The American Institute of CPAs has written to the leaders of the Senate Banking, Housing and Urban Affairs Committee opposing language in a proposed law that could expose more accountants to fraud lawsuits.

AICPA president and CEO Barry Melancon objected to a provision in the Restoring American Financial Stability Act of 2009 that would create a new private right of action for allegations of aiding and abetting violations of the Securities Exchange Act of 1934. The provision, in Section 984 of the bill, would lower the current legal standard for conduct in aiding and abetting cases brought by plaintiffs’ attorneys from a standard of “knowingly” committing a violation to mere “reckless” behavior.

“Because recklessness is not defined, and as a practical matter is a vague standard, this change alone would result in a significant increase in litigation,” wrote Melancon in a letter to Sen. Christopher Dodd, D-Conn., and Richard Shelby, R-Ala. “Under the proposed recklessness standard, a plaintiff’s attorney would need to allege only that an audit firm performed acts that in some way may have aided the registrant’s fraud, even though the audit firm did not know their acts were in furtherance of a fraud…”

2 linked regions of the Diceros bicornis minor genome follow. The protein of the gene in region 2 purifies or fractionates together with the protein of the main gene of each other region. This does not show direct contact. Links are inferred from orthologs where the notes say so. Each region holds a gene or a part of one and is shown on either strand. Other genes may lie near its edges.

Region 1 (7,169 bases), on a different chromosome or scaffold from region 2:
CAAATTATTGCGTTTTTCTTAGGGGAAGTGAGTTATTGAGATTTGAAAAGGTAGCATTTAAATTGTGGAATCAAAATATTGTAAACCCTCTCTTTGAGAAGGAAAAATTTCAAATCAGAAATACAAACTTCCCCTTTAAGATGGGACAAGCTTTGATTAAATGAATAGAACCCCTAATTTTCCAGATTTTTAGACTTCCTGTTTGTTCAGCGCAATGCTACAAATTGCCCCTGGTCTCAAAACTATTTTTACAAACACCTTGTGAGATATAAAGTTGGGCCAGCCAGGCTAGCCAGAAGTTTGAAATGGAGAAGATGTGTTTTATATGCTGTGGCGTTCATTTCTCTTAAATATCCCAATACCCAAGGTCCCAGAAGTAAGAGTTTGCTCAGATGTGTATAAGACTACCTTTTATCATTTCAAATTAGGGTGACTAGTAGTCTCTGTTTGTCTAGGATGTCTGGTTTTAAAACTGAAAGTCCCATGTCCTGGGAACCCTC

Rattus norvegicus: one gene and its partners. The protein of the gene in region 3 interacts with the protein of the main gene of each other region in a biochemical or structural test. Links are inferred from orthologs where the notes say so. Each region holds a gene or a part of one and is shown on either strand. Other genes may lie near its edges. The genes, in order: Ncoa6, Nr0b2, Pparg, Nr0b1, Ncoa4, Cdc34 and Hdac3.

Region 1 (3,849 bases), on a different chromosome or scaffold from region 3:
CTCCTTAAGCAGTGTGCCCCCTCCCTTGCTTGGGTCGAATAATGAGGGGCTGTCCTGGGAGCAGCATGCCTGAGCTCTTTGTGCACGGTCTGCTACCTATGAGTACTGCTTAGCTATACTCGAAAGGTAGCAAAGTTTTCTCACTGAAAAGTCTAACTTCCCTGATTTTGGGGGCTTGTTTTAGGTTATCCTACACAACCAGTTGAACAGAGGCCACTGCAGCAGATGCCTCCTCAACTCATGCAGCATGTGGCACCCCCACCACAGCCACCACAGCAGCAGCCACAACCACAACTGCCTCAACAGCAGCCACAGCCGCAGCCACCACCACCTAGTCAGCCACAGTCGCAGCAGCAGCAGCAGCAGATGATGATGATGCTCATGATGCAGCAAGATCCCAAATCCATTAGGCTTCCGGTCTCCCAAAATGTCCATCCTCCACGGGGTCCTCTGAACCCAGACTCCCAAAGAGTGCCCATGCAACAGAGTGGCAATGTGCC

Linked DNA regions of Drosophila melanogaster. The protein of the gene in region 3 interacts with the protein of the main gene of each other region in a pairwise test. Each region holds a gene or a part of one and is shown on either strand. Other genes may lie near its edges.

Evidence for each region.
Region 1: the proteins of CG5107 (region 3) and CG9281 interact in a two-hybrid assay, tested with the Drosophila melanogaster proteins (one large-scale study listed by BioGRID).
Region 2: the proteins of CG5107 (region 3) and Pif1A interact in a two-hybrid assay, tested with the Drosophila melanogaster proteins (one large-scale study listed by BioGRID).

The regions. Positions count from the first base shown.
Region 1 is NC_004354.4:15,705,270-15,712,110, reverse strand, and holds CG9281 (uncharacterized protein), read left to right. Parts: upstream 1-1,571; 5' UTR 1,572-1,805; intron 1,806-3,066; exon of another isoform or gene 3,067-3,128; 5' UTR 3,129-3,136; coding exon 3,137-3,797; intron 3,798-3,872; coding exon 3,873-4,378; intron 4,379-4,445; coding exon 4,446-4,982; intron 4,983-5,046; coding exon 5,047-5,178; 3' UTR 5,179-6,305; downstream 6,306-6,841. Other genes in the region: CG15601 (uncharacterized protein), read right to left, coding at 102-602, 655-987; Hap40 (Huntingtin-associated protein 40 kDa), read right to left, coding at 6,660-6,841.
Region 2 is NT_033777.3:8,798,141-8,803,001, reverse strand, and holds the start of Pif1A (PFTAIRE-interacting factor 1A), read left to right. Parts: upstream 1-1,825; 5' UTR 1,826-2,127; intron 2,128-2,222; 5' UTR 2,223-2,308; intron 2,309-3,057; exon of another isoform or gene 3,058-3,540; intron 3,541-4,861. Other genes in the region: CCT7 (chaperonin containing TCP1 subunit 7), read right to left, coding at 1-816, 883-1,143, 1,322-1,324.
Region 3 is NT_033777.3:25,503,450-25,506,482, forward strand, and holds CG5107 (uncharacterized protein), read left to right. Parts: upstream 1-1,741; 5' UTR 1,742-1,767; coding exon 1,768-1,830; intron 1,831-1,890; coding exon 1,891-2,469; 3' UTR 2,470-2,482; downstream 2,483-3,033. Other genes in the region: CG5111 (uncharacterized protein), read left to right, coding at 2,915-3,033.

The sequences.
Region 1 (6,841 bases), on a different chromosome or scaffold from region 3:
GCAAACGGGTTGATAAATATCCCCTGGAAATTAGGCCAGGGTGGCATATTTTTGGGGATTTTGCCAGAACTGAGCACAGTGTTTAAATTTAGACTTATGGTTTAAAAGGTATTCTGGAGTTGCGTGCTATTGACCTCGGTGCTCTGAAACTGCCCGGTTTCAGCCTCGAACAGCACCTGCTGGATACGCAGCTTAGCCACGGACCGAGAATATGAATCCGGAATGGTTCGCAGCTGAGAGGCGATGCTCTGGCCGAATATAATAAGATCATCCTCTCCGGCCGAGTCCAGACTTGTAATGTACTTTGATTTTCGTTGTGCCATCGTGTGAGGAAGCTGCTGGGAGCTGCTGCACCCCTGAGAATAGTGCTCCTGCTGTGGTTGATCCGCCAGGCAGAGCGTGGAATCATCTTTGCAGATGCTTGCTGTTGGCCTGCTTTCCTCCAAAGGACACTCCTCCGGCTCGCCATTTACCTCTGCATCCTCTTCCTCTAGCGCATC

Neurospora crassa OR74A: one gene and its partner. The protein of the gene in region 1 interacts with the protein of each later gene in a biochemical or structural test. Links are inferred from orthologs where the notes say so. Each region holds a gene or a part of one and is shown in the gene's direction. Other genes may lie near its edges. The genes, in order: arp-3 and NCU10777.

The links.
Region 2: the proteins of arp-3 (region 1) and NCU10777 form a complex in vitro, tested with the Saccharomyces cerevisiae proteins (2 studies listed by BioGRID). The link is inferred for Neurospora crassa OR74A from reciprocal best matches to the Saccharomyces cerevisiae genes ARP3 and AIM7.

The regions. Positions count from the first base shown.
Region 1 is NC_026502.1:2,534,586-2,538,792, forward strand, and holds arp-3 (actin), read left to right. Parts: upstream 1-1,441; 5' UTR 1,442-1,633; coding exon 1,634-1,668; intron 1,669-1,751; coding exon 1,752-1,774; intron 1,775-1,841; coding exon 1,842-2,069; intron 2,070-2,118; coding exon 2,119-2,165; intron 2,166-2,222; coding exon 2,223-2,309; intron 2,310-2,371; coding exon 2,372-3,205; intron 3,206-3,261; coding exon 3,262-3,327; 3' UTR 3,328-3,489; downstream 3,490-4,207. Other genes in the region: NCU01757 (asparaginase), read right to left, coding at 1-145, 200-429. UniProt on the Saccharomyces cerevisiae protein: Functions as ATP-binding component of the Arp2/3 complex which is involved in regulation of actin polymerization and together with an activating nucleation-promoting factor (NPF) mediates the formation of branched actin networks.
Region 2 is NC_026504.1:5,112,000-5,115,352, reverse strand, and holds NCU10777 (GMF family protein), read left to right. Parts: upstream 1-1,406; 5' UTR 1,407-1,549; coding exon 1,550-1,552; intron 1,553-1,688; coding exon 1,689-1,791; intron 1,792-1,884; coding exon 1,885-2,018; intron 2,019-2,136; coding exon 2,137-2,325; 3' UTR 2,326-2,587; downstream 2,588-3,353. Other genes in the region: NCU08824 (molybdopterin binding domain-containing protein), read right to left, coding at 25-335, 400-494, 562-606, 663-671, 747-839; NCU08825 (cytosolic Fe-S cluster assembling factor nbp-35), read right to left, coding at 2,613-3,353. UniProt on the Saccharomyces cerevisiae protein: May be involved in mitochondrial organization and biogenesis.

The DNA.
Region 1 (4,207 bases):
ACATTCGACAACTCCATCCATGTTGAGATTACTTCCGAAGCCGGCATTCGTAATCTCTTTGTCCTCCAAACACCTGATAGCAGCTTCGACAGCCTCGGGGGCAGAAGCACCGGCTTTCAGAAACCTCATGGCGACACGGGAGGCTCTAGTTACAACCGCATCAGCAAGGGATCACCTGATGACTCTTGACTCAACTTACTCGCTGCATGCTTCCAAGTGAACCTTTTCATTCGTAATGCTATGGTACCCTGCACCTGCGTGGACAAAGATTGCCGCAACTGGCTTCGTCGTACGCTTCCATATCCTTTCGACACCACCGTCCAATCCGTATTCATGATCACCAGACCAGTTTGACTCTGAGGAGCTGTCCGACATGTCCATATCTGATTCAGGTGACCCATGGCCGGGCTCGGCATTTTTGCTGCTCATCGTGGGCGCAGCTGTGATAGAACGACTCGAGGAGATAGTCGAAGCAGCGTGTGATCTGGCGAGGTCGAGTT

Melancon warned that if the language in the provision remained in the final legislation, plaintiffs’ attorneys would cast a wider net, adding defendants to lawsuits not because of any real merit in the claim, but because of their ability to pay.

“Even for someone who really does aid and abet a fraud, the culpability will be far less than the primary participants in the fraud,” said Melancon. “In reality, allowing aiding and abetting suits by private parties will result in defendants being named based primarily on the deep pockets of those secondary actors and result in disproportionate liability.”

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